Career : 1949 - 1950
Debut : Round 17, 1949 vs Geelong, aged 25 years, 67 days
Carlton Player No. 634
Games : 16
Goals : 13
Last Game : Round 17, 1950 vs Footscray, aged 26 years, 73 days
Guernsey No. 29
Height : 183 cm (6 feet)
Weight : 86 kg (13 stone, 9 lbs.)
DOB : 6 June, 1924
Frank Bateman was a robust follower-forward from Leongatha who experienced the thrill of playing in the 1949 Grand Final for Carlton in just his fifth senior match. He showed enough promise to be urged to continue, but his form tailed off in his second season, and his career petered out after just over a year of VFL football.
Bateman got his first opportunity at senior level in round 17, 1949, when the Blues travelled to Geelong to take on the Cats at Kardinia Park in a crunch game. Carlton was entrenched in third place on the ladder, while Geelong were sixth – but still very much in contention. The absence through injury of Carlton’s front-line tap ruckmen; ‘Chooka’ Howell and Ken Hands, created the opportunity for a couple of lesser lights in Bateman and Bernie Baxter to show their wares, and both contributed in a slashing 43-point win by the Blues.
Bateman stood up under real physical pressure, while Bernie and his brother Ken went on a goal-kicking rampage, ending up with nine majors between them. Bernie drifted across from the pocket and sent through a good goal, while Ken marked everything that came his way and kicked the other eight!
It was Frank’s turn to get among the goals the following week, when he booted the first two majors of his career in a 21-point victory over St Kilda at Princes Park. On the same day, Ken Hands returned to the team, joining with Bateman and Herb Turner in a first ruck combination that would lead the Blues into battle throughout our finals campaign.
Although a shock loss to North Melbourne at Arden Street wasn’t the ideal way to finish off the 1949 home and away season, Carlton struck back and knocked over the Shinboners in the second Semi Final. That meant that, after only four senior games for the Blues, Bateman was in line to play his next match in a VFL Grand Final against Essendon. The only question was; would Carlton’s selectors keep him in the team now that Howell and Hands were fit again?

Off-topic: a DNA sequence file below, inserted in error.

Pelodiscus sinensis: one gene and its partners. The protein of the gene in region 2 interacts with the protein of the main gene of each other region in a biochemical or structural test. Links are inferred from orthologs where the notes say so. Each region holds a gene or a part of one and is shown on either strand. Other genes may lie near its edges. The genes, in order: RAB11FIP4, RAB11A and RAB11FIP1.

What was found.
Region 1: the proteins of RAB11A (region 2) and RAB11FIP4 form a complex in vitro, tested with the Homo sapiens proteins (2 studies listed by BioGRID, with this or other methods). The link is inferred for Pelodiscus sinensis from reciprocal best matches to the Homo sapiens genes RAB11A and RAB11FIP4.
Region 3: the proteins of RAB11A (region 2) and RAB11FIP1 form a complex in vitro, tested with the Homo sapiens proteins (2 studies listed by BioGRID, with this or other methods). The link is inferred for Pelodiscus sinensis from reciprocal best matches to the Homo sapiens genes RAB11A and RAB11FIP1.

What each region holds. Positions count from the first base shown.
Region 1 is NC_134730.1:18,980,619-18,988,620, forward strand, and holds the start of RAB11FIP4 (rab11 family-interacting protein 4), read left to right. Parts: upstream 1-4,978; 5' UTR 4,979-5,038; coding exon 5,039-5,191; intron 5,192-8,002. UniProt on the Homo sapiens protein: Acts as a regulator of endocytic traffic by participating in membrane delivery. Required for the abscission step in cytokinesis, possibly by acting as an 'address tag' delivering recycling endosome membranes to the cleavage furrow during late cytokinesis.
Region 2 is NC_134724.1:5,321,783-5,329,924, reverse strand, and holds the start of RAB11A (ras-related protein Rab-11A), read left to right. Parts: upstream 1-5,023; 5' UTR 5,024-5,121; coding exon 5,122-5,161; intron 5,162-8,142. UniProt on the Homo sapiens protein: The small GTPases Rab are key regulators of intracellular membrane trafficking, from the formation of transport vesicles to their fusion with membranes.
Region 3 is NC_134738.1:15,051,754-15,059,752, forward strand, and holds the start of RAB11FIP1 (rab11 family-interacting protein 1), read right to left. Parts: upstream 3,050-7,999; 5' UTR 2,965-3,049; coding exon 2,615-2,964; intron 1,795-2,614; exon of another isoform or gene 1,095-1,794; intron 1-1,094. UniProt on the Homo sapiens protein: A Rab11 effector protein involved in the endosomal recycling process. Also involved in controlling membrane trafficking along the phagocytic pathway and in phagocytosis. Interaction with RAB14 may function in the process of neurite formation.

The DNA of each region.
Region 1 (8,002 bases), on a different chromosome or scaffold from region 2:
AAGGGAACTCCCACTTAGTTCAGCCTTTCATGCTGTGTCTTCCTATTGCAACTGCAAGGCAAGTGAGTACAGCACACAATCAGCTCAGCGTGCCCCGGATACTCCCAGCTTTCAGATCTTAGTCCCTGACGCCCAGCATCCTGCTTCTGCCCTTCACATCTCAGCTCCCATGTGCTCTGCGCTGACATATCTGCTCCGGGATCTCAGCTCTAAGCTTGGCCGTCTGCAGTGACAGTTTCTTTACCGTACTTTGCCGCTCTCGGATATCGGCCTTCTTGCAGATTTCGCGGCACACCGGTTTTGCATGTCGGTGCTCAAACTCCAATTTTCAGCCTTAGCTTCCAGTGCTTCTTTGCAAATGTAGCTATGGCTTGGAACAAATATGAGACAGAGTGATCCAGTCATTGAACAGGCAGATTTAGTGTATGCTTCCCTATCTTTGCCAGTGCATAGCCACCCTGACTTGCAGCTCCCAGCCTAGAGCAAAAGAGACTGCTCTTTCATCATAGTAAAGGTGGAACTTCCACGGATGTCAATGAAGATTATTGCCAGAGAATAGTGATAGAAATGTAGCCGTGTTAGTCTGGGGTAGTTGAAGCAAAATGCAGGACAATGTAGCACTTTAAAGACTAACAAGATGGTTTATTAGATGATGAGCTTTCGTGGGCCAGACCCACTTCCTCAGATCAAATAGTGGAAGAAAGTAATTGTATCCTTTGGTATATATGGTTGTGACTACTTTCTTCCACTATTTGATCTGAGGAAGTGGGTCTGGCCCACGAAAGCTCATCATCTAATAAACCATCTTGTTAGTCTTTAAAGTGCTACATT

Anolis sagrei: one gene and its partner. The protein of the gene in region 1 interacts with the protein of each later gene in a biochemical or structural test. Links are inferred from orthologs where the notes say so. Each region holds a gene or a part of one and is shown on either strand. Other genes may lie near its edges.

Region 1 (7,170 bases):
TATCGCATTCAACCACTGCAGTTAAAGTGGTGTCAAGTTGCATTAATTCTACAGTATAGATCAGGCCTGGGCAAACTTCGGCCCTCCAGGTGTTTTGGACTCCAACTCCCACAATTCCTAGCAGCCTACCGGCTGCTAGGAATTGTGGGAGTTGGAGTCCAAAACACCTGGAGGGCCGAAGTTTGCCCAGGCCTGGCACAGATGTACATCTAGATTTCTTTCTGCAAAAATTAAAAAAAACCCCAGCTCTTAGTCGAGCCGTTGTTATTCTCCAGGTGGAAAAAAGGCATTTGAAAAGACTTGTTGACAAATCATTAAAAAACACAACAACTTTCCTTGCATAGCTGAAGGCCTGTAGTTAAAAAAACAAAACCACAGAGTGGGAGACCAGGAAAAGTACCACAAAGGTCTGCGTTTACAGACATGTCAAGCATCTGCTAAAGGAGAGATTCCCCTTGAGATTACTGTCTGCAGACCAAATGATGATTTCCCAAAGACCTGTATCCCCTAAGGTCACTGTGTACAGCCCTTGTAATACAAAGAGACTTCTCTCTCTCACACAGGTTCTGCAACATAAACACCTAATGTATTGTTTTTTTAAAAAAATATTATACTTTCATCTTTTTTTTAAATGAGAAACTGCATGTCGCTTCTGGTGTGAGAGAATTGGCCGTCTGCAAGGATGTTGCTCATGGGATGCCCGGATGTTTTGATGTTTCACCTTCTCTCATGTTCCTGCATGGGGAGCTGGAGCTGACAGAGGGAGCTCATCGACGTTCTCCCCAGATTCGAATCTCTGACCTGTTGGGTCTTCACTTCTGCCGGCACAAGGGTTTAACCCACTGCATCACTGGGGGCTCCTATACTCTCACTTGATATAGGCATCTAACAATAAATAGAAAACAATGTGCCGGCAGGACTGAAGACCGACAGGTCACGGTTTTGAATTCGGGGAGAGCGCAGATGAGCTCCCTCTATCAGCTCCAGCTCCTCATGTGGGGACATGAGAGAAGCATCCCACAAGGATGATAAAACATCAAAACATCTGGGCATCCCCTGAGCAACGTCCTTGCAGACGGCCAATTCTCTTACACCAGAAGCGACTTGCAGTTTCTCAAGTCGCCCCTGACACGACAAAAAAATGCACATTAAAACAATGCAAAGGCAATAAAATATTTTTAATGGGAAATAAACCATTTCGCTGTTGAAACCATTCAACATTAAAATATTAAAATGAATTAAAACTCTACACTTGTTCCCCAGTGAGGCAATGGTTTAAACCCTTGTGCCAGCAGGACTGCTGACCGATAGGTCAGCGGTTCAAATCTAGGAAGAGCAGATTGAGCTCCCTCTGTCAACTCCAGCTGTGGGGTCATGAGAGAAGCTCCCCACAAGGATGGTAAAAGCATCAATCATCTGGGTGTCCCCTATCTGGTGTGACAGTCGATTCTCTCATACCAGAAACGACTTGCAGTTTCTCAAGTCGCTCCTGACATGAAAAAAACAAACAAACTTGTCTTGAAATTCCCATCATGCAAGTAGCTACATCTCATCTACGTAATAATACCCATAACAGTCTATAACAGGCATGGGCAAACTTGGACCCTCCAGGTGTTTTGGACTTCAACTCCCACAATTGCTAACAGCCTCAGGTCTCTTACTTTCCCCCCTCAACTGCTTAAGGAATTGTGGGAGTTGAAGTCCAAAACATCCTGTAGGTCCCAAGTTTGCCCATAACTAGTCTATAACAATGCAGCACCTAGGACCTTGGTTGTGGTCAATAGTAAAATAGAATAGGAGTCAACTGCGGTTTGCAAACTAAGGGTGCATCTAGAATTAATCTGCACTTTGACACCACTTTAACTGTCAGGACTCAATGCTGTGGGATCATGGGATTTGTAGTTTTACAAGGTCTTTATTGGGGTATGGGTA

The answer was yes. Frank’s dream came true after the following Thursday night’s hectic training session at Princes Park when he was told that he had retained his place alongside Hands in the ruck, allowing ‘Chooka’ Howell to go to centre half-forward.
Sadly, all those preparations came to nothing on Grand Final day. In front of 90,000 spectators at the MCG, Essendon thrashed Carlton by 73 points in a one-sided affair – highlighted by the duel between Essendon’s blossoming champion full-forward John Coleman, and Carlton’s great full-back Ollie Grieve. Coleman kicked the six goals he needed to take his season’s tally to 100, but few who were there would agree that he got the better of Grieve in a classic football duel.
In his second year, Bateman got off to a slow start when he sat on the reserve bench as 20th man in Carlton’s first two games. He then kicked four goals from a forward pocket when Carlton beat Richmond by 11 points in round 4 at Princes Park. Next, he was tried in a number of other positions - including full-forward – without fully grasping his chances, and by late in the season he was back in a dressing gown on the wrong side of the boundary line.
Although he didn’t know it at the time, Frank appeared in his last senior match for Carlton as 19th man against Footscray the Western Oval in round 17, 1950. On a typically cold and windy day, the Bulldogs used their home-ground advantage well, and beat the Blues by 13 points. Bateman was then left out of the team for the last game of the season, before fronting up again at Princes Park in 1951.
Frank never did manage to break back into the seniors after that, but at least he represented the Reserves for much of the year, and gained some small revenge when Carlton beat Essendon in a hard-fought 1951 Reserves Premiership. Wearing guernsey number 38, Bateman occupied the bench as 20th man yet again on that satisfying afternoon, when the Blues’ Twos toppled the Bombers’ Reserves by 12 points.
Bateman's last season at the Blues was in 1952, he headed off to VFA Club Preston the following season.
Summary of playing statistics for Frank Bateman | Bateman's Blueseum Image Gallery